New issue of the Corporate Ownership and Control journal
The editorial team of Virtus Interpress is happy to announce that a new issue of the Corporate Ownership and Control journal has been published. This issue is represented by the authors from developed and developing countries, such as the USA, Germany, Australia, Italy, Egypt, and Ghana.
The issue focuses on the key topics such as corporate governance, firm performance, enterprise resource planning systems, management accounting, board diversity, foreign directors, independent directors, women directors, board power, CEO power, agency theory, tournament theory, internal audit, earnings management, deferred tax, tax avoidance, sustainability performance, corporate social responsibility, management board, shareholder value concept, integrated reporting, stakeholder value creation, human resources, hospitality industry, marketing, etc.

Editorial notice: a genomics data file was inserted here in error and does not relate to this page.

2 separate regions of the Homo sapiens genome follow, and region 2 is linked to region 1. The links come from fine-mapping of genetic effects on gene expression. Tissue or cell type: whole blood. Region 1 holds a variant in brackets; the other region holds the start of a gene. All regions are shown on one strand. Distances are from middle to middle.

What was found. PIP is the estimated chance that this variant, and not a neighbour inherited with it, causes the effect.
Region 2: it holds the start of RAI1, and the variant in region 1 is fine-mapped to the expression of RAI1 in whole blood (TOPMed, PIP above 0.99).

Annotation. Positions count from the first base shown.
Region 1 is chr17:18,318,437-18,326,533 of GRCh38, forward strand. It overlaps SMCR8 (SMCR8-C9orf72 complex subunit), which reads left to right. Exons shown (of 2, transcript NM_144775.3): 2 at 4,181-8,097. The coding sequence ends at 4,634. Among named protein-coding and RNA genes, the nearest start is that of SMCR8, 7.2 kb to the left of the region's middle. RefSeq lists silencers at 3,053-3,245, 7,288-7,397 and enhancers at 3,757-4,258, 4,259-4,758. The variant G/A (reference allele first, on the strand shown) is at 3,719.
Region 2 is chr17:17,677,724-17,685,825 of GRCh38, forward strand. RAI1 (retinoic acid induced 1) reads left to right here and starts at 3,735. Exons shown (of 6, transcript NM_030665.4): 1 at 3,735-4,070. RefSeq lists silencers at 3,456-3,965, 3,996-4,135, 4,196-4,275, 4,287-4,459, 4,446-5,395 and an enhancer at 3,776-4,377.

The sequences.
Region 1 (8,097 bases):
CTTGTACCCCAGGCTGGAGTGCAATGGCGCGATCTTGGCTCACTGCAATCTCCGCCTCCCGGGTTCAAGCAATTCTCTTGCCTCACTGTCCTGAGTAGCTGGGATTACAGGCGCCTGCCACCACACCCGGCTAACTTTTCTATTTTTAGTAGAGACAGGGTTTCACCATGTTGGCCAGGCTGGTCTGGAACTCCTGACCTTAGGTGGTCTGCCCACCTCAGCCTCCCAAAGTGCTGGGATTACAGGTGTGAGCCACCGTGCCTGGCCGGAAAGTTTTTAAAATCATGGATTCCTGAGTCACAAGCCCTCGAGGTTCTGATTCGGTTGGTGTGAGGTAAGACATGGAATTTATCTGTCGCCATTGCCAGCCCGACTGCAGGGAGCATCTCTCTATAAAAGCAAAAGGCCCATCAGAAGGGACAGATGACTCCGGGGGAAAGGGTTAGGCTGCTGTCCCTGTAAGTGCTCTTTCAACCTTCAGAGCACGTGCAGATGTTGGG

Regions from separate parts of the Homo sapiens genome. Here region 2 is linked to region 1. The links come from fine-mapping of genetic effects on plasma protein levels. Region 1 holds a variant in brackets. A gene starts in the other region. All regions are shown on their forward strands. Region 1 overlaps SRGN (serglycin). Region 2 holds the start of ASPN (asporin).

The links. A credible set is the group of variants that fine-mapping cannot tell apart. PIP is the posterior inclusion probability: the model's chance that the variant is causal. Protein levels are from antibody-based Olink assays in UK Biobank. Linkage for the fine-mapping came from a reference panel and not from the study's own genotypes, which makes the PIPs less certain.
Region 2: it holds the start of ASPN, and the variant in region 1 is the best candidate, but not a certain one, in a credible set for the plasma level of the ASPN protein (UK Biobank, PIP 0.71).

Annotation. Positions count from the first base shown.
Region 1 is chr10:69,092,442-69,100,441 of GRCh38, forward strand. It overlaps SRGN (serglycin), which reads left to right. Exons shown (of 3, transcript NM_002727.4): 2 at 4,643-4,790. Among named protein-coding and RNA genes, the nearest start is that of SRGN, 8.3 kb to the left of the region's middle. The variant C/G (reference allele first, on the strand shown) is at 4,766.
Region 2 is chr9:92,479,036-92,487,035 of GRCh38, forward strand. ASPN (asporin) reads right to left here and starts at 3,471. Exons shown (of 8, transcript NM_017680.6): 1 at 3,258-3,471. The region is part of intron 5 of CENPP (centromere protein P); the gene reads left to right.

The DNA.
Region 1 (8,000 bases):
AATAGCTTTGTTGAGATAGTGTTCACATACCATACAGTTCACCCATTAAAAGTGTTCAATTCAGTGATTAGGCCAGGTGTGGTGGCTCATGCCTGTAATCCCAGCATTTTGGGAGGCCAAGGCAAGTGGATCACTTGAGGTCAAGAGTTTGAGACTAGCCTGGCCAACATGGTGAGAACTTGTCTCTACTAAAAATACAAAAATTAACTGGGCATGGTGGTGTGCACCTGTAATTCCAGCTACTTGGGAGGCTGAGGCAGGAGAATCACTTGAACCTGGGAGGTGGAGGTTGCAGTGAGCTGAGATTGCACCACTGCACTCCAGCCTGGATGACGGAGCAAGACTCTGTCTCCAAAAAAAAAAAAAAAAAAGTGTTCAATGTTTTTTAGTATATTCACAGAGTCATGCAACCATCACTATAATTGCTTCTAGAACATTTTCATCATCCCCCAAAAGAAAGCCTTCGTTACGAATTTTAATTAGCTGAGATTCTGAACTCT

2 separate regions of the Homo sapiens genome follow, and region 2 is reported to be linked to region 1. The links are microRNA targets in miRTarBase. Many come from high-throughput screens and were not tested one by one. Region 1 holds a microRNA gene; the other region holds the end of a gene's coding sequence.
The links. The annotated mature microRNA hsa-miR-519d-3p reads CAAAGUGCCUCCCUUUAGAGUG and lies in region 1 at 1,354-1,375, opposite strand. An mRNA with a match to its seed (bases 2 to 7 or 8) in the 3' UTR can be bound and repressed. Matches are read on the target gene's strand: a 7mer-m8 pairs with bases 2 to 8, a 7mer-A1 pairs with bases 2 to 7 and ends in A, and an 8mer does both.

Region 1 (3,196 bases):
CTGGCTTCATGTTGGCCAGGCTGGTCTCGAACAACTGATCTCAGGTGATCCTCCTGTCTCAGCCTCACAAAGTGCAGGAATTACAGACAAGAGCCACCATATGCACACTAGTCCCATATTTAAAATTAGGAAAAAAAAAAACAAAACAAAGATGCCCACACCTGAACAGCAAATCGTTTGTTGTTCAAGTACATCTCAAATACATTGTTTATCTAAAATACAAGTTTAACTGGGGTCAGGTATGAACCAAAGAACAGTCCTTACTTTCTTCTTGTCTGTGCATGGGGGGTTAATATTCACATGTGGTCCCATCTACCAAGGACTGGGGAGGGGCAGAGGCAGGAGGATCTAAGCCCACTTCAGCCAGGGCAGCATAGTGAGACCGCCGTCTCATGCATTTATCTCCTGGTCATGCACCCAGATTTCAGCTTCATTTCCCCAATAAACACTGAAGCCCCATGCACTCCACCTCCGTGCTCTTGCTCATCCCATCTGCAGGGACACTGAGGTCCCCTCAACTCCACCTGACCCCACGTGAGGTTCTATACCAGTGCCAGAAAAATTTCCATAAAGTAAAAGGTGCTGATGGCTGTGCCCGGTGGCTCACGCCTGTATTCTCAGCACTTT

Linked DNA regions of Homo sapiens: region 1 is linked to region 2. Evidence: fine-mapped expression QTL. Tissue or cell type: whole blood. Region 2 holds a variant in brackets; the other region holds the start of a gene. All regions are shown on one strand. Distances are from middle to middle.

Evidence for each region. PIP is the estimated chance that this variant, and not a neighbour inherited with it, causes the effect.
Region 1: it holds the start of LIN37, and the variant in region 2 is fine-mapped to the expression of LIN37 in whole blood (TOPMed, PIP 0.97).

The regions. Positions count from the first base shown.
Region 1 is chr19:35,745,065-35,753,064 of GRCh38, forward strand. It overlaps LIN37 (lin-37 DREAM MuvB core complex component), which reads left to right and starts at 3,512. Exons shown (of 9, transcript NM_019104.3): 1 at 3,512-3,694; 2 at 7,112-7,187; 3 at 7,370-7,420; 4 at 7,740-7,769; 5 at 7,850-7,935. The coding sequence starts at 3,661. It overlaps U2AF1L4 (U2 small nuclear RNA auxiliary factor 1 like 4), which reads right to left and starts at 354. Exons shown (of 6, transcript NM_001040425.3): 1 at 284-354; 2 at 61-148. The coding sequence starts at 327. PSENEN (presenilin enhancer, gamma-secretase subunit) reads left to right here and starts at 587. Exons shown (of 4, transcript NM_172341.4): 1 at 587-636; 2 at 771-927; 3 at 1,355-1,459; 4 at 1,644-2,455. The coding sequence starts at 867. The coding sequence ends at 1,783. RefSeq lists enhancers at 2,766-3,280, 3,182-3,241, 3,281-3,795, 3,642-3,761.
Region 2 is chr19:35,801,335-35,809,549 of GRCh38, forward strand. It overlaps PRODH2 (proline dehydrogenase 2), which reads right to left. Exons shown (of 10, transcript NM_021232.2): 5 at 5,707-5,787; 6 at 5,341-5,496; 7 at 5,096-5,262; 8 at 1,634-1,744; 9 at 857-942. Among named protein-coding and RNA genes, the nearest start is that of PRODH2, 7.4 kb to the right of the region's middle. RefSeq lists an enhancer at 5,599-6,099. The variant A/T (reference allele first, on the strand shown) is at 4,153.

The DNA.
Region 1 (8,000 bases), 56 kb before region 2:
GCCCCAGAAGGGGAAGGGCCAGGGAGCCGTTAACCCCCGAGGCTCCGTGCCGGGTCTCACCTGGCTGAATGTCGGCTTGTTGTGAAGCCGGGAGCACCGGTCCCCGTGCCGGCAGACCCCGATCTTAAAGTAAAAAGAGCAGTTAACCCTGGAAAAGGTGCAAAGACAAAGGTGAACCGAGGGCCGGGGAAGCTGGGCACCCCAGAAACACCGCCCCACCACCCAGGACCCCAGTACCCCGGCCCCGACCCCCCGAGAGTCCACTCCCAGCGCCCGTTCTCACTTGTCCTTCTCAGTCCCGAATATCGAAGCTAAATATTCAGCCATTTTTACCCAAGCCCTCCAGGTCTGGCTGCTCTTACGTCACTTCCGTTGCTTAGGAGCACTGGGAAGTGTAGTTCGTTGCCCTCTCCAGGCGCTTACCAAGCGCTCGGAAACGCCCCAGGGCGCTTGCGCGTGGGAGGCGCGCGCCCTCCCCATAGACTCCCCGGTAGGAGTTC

The full issue of the journal is available at the following link .
The authors of the first article, Patrick Ulrich and Hasan Andac Güler, study enterprise resource planning systems with 94 participants. The outcomes indicate that using ERP systems within management accounting offers benefits that are positively interrelated with the extent and the satisfaction of using this information to make decisions. As a higher extent of using this information and a higher degree of satisfaction with this information is positively interrelated with organizational performance, they show that using ERP systems within management accounting helps improve organizational performance.